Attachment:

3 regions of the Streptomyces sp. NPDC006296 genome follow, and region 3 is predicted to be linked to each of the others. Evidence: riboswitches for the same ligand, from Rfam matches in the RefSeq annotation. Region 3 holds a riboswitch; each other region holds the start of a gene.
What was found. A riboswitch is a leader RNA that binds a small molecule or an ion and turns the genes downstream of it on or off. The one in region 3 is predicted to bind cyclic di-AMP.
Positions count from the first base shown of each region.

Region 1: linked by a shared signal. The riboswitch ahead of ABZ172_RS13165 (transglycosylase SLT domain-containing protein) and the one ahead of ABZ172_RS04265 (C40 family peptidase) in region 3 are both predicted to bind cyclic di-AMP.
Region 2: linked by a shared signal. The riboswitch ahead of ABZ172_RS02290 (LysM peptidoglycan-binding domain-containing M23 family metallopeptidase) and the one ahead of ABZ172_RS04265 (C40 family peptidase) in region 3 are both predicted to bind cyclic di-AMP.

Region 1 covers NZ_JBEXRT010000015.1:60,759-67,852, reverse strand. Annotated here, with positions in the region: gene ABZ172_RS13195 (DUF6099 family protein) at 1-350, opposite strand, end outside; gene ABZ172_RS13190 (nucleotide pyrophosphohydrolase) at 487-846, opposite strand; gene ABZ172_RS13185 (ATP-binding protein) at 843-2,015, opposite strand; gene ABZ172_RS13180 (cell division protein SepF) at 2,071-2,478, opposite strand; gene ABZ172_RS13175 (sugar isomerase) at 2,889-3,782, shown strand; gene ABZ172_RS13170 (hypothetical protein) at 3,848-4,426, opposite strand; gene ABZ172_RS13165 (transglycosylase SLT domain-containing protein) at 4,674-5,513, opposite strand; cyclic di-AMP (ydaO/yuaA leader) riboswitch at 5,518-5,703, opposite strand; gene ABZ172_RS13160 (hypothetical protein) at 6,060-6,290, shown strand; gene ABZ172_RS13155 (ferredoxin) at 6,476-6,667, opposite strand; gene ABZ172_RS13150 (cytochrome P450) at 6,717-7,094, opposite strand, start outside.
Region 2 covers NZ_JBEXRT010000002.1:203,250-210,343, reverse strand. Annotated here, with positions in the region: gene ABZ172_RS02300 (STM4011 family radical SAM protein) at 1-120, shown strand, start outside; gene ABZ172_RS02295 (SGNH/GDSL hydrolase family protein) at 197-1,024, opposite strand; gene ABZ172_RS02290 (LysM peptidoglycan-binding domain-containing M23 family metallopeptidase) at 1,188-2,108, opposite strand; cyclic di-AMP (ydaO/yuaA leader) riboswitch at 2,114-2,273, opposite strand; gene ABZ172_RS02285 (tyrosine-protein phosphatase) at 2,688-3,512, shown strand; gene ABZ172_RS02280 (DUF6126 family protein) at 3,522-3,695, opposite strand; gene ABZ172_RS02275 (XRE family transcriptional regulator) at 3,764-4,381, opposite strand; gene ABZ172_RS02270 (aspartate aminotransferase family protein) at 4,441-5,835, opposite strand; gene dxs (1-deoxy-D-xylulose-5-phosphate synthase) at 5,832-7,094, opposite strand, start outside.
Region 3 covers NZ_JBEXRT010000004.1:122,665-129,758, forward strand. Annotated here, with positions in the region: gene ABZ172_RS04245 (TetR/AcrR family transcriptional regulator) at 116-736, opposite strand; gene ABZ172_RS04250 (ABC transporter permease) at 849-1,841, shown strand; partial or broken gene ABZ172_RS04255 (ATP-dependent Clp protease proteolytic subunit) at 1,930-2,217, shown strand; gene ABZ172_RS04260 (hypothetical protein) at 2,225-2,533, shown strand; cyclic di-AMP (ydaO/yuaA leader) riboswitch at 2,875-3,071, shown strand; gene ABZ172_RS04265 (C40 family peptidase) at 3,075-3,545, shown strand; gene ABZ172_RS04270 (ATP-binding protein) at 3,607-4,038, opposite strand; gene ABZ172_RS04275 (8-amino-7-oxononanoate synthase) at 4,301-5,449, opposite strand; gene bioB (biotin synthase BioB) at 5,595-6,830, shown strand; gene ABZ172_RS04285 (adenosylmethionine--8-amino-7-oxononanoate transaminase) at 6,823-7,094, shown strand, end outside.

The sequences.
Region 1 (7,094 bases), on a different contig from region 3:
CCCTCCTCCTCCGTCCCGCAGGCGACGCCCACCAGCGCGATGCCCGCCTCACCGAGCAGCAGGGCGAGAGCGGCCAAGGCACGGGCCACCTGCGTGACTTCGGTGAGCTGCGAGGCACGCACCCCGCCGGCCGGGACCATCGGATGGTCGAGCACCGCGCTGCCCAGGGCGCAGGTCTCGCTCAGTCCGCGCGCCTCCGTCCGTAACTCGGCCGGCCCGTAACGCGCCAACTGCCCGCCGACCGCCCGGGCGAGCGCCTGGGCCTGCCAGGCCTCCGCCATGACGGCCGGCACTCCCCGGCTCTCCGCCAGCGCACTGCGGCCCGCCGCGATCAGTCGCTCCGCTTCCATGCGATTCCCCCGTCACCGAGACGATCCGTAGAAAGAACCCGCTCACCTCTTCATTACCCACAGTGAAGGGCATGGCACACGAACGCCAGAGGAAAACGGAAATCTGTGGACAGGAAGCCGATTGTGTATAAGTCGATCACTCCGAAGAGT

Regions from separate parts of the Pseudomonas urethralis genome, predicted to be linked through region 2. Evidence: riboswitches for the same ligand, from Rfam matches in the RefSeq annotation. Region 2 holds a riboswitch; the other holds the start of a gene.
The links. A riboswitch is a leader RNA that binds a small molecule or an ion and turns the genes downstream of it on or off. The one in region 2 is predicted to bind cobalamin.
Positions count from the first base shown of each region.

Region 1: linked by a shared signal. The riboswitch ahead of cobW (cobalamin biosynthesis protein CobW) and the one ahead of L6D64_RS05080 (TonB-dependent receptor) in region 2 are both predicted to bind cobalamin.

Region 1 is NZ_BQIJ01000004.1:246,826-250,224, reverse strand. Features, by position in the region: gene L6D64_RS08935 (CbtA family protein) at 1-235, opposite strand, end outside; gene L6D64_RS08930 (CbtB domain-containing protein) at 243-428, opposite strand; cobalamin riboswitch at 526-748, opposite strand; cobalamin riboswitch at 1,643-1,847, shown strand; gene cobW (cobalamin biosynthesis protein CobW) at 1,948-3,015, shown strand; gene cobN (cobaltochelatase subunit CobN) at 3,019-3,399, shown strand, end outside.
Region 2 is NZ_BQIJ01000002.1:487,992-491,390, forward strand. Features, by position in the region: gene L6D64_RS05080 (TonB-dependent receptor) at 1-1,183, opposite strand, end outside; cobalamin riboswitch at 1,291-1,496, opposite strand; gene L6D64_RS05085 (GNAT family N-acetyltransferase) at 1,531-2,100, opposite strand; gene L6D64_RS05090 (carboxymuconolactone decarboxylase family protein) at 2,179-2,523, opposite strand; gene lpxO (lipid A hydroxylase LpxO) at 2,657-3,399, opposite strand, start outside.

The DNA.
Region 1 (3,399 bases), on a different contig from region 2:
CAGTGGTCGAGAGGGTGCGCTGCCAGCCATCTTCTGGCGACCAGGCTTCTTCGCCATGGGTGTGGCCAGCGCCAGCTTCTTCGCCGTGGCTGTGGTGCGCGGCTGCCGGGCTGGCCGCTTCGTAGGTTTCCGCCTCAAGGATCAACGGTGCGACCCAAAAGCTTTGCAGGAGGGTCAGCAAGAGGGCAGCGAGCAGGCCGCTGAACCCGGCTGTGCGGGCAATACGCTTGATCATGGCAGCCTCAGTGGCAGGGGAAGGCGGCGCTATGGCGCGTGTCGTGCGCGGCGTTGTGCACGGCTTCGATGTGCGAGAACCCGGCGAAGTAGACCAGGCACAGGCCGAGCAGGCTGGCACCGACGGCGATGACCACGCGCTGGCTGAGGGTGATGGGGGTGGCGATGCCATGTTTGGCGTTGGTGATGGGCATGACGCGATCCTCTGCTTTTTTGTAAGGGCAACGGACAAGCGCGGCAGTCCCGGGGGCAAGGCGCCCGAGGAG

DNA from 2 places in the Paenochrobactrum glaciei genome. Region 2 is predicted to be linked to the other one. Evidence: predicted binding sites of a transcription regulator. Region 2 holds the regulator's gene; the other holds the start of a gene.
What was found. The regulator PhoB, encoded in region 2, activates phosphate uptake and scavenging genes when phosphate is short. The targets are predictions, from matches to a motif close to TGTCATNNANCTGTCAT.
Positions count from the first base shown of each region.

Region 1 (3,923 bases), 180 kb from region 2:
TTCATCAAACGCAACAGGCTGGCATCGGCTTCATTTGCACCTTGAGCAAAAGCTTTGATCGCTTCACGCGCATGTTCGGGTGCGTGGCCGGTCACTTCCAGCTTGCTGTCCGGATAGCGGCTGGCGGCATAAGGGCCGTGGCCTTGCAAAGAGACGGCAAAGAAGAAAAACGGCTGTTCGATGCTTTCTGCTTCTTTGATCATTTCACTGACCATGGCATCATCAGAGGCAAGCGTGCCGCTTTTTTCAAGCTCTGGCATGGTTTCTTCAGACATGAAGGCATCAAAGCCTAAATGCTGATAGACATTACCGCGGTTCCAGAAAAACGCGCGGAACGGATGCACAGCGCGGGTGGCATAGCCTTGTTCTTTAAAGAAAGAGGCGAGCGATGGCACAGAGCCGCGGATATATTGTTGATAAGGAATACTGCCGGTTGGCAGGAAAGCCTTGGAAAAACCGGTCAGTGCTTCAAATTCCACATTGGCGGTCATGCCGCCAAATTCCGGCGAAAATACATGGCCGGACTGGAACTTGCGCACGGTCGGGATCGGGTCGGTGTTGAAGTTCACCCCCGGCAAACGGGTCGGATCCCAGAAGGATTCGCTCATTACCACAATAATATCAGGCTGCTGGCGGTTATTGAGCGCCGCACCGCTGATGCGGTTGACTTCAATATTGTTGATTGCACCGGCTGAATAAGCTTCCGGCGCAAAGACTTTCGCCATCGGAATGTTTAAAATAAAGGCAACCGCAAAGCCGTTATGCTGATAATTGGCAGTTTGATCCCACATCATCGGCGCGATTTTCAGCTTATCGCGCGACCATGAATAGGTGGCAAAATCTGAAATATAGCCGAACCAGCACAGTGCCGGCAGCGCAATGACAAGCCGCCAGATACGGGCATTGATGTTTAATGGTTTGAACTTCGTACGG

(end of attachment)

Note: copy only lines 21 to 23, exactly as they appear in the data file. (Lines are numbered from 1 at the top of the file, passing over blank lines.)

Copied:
DNA from 2 places in the Paenochrobactrum glaciei genome. Region 2 is predicted to be linked to the other one. Evidence: predicted binding sites of a transcription regulator. Region 2 holds the regulator's gene; the other holds the start of a gene.
What was found. The regulator PhoB, encoded in region 2, activates phosphate uptake and scavenging genes when phosphate is short. The targets are predictions, from matches to a motif close to TGTCATNNANCTGTCAT.
Positions count from the first base shown of each region.